'(2) the alien shall have the privilege of being represented (at no expense to the Government) by such counsel, authorized to practice in such proceedings, as he shall choose;

'(3) the alien shall have a reasonable opportunity to examine the evidence against him, to present evidence in his own behalf, and to cross-examine witnesses presented by the Government; and

'(4) no decision of deportability shall be valid unless it is based upon reasonable, substantial, and probative evidence. 'The procedure so prescribed shall be the sole and exclusive procedure for determining the deportability of an alien under thi section.'

^2  Section 252(b) provides as follows:

'Pursuant to regulations prescribed by the Attorney General, any immigration officer may, in his discretion, if he determines that an alien is not a bona fide crewman, or does not intend to depart on the vessel or aircraft which brought him, revoke the conditional permit to land which was granted such crewman under the provisions of subsection (a)(1), take such crewman into custody, and require the master or commanding officer of the vessel or aircraft on which the crewman arrived to receive and detain him on board such vessel or aircraft, if practicable, and such crewman shall be deported from the United States at the expense of the transportation line which brought him to the United States. Until such alien is so deported, any expenses of his detention shall be borne by such transportation company. Nothing in this section shall be construed to require the procedure prescribed in section 242 of this Act to cases falling within the provisions of this subsection.'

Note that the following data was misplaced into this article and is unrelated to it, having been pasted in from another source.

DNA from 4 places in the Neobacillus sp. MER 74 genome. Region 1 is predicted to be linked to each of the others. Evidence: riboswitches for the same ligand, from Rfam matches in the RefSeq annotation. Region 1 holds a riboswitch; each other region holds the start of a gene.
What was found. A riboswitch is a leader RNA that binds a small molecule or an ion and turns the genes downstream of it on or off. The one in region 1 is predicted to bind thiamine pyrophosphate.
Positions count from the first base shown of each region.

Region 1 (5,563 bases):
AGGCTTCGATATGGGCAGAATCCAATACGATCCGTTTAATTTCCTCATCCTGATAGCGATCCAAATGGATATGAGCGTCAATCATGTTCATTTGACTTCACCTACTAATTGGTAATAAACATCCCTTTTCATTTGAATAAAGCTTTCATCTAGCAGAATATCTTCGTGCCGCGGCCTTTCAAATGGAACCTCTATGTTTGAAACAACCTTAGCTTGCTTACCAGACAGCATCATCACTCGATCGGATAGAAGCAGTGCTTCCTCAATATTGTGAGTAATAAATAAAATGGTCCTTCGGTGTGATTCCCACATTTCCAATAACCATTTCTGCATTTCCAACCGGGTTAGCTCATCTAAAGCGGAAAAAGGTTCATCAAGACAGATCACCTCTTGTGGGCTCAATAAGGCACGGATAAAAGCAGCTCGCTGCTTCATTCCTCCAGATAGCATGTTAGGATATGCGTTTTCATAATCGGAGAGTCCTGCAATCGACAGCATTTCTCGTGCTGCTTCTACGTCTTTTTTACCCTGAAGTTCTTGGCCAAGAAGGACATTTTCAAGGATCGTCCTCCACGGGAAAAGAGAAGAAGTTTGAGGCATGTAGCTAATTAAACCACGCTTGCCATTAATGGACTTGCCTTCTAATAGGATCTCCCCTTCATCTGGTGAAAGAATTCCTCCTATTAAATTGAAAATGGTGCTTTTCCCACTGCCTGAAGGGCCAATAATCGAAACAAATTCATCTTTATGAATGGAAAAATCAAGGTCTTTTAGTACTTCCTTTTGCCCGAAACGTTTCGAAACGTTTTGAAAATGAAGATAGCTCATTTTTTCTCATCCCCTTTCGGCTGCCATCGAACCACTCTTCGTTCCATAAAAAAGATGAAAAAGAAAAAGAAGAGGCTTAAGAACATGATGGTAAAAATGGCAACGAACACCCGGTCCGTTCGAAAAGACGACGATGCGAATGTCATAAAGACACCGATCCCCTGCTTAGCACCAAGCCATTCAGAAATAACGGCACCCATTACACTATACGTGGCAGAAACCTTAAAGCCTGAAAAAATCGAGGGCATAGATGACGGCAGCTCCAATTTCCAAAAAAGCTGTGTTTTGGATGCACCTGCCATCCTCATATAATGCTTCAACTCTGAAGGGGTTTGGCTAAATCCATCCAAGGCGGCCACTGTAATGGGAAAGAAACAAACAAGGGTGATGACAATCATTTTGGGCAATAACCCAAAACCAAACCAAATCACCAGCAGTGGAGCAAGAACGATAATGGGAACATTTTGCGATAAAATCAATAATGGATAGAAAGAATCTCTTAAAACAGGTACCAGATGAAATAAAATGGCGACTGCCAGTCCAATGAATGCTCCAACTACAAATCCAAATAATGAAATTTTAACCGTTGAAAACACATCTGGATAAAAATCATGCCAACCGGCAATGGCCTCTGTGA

This work is in the public domain in the United States because it is a work of the United States federal government (see 17 U.S.C. 105).